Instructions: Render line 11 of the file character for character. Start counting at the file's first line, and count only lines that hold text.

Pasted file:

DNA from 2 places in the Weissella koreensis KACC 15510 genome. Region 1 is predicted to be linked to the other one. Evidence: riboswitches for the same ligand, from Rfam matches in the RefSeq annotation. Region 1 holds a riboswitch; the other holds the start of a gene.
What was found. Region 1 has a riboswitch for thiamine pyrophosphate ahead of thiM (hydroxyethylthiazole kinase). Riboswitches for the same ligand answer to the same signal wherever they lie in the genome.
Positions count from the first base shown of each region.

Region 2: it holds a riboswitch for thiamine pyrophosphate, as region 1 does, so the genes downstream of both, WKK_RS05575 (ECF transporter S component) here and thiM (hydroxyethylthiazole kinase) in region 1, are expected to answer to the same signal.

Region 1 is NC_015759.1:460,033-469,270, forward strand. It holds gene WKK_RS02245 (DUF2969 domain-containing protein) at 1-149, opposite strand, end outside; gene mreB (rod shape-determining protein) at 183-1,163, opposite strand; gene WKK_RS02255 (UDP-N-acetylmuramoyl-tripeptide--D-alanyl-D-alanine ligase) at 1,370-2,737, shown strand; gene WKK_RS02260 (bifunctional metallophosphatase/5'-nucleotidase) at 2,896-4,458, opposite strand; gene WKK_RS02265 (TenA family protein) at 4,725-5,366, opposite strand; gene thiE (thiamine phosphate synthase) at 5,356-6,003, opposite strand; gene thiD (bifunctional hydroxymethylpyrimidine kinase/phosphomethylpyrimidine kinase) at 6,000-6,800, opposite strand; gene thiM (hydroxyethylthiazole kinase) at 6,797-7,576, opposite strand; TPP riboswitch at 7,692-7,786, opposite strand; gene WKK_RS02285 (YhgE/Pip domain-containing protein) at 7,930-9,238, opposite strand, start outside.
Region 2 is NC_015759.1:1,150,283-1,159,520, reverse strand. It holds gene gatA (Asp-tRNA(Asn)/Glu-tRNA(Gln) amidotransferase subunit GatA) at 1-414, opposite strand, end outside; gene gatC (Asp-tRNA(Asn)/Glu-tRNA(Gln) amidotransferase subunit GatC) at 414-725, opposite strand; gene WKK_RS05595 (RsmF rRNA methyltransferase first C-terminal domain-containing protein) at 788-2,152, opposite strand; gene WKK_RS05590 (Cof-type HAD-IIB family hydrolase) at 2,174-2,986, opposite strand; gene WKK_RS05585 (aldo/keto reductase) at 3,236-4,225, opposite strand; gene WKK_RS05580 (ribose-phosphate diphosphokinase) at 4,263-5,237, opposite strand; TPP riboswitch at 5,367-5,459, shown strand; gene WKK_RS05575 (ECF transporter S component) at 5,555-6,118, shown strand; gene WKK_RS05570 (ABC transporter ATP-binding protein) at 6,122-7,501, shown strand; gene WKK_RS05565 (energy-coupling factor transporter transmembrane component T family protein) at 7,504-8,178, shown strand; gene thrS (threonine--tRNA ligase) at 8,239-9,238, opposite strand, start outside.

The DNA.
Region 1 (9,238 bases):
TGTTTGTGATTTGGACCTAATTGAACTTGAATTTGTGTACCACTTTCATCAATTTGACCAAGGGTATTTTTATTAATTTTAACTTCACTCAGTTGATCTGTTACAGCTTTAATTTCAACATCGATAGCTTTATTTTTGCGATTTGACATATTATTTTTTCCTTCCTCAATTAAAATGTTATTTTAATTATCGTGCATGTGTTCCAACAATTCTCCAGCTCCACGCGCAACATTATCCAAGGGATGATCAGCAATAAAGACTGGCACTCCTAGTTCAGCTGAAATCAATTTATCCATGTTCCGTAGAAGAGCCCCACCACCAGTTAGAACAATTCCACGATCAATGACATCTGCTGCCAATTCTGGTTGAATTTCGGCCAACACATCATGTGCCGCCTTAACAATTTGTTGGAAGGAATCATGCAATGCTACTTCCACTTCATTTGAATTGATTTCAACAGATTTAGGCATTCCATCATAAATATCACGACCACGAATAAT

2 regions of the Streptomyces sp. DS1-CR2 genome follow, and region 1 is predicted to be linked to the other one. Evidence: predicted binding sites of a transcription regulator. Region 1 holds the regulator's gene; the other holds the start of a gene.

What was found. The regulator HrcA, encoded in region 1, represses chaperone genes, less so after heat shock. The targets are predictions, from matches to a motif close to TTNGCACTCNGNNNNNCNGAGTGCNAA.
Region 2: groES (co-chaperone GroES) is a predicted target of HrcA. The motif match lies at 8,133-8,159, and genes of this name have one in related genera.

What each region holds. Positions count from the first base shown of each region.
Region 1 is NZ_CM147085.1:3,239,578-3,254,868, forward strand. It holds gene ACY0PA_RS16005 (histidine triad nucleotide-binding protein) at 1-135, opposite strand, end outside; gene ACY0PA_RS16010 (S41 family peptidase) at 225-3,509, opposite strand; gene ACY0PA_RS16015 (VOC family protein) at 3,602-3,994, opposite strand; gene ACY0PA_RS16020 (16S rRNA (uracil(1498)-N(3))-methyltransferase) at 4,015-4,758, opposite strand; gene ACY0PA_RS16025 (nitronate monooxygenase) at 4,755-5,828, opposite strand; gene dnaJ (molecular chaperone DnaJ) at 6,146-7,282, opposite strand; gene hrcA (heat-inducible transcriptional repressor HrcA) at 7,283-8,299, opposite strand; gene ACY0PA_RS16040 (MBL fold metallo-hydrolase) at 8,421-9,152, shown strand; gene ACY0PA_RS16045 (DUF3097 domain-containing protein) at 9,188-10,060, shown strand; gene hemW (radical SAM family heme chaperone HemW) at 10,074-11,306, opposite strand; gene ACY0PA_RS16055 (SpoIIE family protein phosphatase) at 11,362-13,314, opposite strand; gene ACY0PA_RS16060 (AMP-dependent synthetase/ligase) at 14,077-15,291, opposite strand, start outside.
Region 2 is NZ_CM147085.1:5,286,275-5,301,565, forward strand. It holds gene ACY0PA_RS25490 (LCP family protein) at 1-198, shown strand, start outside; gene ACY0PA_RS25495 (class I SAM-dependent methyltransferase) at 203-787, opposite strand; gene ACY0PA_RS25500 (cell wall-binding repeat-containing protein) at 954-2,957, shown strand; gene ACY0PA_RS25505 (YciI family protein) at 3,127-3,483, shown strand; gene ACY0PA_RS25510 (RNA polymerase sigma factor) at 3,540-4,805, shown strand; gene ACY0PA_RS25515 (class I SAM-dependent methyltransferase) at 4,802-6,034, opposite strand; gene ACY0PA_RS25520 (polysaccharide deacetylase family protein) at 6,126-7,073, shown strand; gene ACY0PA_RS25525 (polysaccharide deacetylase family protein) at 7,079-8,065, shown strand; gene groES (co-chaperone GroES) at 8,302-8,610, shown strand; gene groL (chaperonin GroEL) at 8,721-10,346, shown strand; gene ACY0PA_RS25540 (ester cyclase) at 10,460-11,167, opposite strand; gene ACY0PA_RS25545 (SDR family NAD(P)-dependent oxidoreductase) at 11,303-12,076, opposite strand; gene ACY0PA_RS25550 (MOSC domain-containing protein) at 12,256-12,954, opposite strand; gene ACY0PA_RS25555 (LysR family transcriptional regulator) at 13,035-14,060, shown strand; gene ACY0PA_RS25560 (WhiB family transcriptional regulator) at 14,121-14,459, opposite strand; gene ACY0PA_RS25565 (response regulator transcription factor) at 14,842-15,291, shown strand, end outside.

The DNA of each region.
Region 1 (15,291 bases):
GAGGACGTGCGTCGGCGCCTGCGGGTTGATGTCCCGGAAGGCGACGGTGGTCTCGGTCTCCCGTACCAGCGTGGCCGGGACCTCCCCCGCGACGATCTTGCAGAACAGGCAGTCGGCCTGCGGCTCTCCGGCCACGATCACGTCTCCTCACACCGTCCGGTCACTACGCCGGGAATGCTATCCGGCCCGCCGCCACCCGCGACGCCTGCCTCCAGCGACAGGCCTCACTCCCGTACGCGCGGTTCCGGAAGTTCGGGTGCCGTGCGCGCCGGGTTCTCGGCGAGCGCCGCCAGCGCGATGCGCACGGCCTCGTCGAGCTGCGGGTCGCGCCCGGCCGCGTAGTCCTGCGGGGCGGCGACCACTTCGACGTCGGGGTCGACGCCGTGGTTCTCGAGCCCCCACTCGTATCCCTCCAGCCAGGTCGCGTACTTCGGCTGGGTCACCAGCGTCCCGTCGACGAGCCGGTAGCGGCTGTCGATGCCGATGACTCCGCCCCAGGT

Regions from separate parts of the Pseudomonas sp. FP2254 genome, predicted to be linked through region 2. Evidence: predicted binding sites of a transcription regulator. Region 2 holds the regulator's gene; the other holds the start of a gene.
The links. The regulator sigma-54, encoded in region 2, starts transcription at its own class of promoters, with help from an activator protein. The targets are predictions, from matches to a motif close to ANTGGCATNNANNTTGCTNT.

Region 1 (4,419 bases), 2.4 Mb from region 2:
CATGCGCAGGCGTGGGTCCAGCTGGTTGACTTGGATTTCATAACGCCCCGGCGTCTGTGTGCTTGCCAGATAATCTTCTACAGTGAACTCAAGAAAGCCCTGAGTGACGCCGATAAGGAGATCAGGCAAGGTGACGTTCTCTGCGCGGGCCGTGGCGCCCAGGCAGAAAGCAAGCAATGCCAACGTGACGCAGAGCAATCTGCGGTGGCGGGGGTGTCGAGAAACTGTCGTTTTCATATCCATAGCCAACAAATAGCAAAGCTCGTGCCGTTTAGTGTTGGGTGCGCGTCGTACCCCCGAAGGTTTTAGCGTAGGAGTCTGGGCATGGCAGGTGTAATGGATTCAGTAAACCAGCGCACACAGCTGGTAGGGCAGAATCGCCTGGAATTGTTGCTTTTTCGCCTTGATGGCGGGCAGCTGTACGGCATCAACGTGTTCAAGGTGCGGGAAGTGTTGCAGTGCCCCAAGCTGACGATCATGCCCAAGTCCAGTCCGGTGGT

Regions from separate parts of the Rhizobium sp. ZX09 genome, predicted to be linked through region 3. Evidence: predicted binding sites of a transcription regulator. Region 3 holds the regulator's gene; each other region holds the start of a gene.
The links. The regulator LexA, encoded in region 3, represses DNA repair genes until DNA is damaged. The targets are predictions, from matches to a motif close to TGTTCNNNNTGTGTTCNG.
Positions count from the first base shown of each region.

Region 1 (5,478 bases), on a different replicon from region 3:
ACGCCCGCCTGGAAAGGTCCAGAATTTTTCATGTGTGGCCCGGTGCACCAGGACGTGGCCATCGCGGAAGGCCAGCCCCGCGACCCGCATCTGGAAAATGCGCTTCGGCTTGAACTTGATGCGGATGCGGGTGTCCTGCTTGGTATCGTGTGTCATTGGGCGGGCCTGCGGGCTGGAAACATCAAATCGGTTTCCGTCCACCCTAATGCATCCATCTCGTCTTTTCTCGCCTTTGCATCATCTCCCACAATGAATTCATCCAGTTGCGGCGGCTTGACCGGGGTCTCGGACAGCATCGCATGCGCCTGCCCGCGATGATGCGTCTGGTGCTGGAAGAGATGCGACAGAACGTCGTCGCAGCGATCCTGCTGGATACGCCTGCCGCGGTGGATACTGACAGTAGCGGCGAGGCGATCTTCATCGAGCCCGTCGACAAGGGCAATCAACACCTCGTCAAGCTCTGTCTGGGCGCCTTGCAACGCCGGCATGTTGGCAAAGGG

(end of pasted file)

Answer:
What was found. The regulator HrcA, encoded in region 1, represses chaperone genes, less so after heat shock. The targets are predictions, from matches to a motif close to TTNGCACTCNGNNNNNCNGAGTGCNAA.